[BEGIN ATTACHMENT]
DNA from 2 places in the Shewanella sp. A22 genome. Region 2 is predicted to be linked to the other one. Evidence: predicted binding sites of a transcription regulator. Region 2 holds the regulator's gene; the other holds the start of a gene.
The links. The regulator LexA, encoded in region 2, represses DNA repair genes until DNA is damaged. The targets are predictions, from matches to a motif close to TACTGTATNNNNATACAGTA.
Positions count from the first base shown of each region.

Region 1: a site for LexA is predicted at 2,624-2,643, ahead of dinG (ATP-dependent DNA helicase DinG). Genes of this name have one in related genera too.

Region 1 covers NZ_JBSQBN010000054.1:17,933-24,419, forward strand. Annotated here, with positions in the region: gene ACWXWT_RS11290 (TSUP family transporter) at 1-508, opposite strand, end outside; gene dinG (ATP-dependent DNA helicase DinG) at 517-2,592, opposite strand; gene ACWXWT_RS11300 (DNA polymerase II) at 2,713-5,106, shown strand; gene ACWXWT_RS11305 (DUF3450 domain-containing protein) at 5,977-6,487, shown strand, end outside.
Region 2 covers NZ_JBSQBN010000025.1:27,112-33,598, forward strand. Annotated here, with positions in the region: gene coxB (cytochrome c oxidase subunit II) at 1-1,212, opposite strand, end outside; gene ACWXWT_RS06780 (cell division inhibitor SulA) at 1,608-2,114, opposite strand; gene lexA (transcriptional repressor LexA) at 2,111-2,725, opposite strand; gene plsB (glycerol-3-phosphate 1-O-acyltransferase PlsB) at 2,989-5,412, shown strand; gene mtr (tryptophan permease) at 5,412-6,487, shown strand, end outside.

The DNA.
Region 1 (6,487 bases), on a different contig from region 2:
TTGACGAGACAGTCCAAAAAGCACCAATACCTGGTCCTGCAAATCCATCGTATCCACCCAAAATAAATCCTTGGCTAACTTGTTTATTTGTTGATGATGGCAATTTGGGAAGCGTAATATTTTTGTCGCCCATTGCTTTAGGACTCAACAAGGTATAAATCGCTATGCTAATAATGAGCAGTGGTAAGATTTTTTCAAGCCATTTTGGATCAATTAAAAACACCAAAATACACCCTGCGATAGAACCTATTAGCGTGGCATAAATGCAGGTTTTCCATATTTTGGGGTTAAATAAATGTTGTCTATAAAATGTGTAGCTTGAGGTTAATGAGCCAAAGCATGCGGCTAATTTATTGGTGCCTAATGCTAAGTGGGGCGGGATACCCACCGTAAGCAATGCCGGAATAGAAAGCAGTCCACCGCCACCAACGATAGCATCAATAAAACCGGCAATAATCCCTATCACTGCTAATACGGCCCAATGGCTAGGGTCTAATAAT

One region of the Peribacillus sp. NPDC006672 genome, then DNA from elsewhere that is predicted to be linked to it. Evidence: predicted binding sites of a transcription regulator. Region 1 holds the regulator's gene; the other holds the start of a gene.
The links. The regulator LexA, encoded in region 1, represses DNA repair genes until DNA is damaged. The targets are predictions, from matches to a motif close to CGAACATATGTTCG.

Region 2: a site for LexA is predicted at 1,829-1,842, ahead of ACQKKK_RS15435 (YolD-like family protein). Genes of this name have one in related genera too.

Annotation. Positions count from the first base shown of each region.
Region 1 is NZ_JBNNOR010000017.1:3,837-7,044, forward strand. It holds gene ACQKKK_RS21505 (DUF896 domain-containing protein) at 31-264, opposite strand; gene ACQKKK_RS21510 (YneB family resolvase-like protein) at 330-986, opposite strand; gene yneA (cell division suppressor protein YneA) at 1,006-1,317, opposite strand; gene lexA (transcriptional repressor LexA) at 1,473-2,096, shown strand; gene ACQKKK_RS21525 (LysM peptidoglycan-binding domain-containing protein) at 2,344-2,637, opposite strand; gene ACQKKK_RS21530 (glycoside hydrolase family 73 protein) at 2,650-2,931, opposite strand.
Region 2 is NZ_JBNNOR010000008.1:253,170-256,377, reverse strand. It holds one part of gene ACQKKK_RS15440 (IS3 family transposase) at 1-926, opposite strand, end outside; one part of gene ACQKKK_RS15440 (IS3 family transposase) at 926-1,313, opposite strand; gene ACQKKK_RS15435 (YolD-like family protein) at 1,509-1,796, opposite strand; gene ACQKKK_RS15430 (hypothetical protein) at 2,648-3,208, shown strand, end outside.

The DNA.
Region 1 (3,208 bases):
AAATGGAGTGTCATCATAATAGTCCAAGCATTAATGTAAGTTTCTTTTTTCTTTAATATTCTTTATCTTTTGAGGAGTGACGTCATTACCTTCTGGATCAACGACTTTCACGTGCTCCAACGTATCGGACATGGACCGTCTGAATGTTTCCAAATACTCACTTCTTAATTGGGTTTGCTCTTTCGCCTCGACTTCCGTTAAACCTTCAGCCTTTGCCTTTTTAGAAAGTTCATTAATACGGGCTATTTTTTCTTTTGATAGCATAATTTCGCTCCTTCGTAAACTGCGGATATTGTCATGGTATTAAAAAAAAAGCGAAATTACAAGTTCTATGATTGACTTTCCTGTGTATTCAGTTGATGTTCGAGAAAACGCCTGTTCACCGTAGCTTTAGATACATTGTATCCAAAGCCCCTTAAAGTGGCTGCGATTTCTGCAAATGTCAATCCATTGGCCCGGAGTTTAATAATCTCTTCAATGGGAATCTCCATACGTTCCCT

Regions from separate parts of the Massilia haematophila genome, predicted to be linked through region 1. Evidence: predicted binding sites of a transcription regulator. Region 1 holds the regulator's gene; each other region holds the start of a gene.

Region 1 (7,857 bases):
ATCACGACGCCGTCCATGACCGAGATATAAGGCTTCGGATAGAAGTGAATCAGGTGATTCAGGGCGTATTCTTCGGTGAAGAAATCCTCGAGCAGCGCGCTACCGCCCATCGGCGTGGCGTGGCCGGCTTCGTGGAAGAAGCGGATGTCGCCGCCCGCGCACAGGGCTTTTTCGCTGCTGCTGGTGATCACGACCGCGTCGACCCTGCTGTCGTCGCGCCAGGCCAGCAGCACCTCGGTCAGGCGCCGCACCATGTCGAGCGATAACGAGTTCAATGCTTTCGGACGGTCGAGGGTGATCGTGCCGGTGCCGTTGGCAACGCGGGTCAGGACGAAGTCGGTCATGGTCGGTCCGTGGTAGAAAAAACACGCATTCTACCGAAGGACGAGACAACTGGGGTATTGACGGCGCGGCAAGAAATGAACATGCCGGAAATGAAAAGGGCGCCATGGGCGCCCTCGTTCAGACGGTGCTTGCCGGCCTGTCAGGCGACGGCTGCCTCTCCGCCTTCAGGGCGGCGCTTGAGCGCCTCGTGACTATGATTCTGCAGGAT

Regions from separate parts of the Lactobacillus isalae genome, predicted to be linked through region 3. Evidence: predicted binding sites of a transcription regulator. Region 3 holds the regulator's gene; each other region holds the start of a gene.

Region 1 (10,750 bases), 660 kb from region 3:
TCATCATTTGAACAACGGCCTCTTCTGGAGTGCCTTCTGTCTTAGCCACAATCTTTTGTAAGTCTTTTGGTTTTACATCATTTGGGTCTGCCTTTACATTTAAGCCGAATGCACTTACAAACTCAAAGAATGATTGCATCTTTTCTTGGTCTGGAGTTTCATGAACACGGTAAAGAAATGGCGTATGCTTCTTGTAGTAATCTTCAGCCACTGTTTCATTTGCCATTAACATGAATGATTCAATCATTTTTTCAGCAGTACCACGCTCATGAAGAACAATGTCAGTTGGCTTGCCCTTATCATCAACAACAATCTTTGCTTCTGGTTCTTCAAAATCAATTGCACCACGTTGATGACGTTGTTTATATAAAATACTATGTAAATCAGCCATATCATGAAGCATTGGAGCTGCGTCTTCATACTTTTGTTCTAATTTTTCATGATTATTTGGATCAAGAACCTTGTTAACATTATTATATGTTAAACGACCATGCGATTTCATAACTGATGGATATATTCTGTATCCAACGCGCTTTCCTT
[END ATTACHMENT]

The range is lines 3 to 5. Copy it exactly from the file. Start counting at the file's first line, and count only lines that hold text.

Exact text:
Positions count from the first base shown of each region.

Region 1: a site for LexA is predicted at 2,624-2,643, ahead of dinG (ATP-dependent DNA helicase DinG). Genes of this name have one in related genera too.

Region 1 covers NZ_JBSQBN010000054.1:17,933-24,419, forward strand. Annotated here, with positions in the region: gene ACWXWT_RS11290 (TSUP family transporter) at 1-508, opposite strand, end outside; gene dinG (ATP-dependent DNA helicase DinG) at 517-2,592, opposite strand; gene ACWXWT_RS11300 (DNA polymerase II) at 2,713-5,106, shown strand; gene ACWXWT_RS11305 (DUF3450 domain-containing protein) at 5,977-6,487, shown strand, end outside.